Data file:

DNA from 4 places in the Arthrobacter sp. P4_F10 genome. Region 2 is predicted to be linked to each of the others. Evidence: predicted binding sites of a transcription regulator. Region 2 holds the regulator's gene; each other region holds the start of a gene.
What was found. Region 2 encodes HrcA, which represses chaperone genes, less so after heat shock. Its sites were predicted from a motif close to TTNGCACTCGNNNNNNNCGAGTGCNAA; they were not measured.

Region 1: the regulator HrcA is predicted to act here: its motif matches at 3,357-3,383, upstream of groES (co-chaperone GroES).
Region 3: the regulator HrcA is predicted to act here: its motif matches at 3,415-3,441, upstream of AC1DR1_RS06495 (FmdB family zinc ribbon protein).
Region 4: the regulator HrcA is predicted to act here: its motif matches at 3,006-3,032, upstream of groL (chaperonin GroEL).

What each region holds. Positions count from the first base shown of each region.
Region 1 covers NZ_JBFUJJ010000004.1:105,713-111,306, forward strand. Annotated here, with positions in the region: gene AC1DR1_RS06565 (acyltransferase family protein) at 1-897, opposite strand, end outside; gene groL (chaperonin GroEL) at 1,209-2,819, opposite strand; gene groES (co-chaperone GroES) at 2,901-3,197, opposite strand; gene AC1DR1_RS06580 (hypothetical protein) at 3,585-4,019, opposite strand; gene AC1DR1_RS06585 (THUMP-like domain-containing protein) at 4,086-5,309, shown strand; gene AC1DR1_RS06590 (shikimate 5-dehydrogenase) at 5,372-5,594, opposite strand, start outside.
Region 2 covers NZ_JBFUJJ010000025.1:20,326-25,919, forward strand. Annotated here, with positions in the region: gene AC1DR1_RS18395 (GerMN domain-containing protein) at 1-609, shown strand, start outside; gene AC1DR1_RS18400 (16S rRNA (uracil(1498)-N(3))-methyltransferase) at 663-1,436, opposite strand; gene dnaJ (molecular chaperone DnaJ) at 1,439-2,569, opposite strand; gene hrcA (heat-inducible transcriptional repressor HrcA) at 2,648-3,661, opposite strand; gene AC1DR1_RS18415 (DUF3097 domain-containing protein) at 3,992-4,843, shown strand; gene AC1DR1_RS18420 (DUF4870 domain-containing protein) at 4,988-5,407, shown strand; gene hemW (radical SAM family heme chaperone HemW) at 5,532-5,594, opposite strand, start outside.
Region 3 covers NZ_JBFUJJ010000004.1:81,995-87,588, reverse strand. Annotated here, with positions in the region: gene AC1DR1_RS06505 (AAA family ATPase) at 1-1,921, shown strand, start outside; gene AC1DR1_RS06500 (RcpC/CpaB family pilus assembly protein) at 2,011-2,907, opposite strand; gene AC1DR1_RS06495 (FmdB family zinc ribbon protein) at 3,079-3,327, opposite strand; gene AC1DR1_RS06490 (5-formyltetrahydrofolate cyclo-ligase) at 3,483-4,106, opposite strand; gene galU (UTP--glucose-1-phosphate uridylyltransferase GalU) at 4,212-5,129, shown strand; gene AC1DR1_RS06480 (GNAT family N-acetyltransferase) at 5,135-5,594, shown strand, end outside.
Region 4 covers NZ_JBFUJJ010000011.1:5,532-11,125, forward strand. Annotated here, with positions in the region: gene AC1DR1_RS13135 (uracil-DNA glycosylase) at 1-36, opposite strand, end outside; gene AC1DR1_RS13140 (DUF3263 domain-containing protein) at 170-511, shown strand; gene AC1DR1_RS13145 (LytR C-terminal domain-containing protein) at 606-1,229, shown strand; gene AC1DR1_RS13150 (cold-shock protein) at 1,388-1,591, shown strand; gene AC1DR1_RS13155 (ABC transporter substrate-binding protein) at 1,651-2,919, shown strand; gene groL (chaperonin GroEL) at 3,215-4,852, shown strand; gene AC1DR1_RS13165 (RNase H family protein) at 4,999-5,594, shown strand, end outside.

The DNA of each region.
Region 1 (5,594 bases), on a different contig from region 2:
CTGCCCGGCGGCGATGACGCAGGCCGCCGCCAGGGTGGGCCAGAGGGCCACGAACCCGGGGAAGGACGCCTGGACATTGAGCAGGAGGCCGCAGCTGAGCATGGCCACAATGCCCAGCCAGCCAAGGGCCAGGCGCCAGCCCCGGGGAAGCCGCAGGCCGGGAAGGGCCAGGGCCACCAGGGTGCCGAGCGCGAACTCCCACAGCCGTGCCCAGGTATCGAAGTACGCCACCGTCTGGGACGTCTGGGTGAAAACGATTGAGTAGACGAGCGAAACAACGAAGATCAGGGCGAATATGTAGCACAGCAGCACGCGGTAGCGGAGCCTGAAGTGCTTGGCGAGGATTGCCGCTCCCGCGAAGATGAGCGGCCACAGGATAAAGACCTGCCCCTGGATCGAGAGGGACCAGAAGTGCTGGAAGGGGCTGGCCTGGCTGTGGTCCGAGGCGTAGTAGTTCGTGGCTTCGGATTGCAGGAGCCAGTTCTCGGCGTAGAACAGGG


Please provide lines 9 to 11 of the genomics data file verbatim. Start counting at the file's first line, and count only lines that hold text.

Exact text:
Region 3 covers NZ_JBFUJJ010000004.1:81,995-87,588, reverse strand. Annotated here, with positions in the region: gene AC1DR1_RS06505 (AAA family ATPase) at 1-1,921, shown strand, start outside; gene AC1DR1_RS06500 (RcpC/CpaB family pilus assembly protein) at 2,011-2,907, opposite strand; gene AC1DR1_RS06495 (FmdB family zinc ribbon protein) at 3,079-3,327, opposite strand; gene AC1DR1_RS06490 (5-formyltetrahydrofolate cyclo-ligase) at 3,483-4,106, opposite strand; gene galU (UTP--glucose-1-phosphate uridylyltransferase GalU) at 4,212-5,129, shown strand; gene AC1DR1_RS06480 (GNAT family N-acetyltransferase) at 5,135-5,594, shown strand, end outside.
Region 4 covers NZ_JBFUJJ010000011.1:5,532-11,125, forward strand. Annotated here, with positions in the region: gene AC1DR1_RS13135 (uracil-DNA glycosylase) at 1-36, opposite strand, end outside; gene AC1DR1_RS13140 (DUF3263 domain-containing protein) at 170-511, shown strand; gene AC1DR1_RS13145 (LytR C-terminal domain-containing protein) at 606-1,229, shown strand; gene AC1DR1_RS13150 (cold-shock protein) at 1,388-1,591, shown strand; gene AC1DR1_RS13155 (ABC transporter substrate-binding protein) at 1,651-2,919, shown strand; gene groL (chaperonin GroEL) at 3,215-4,852, shown strand; gene AC1DR1_RS13165 (RNase H family protein) at 4,999-5,594, shown strand, end outside.

The DNA of each region.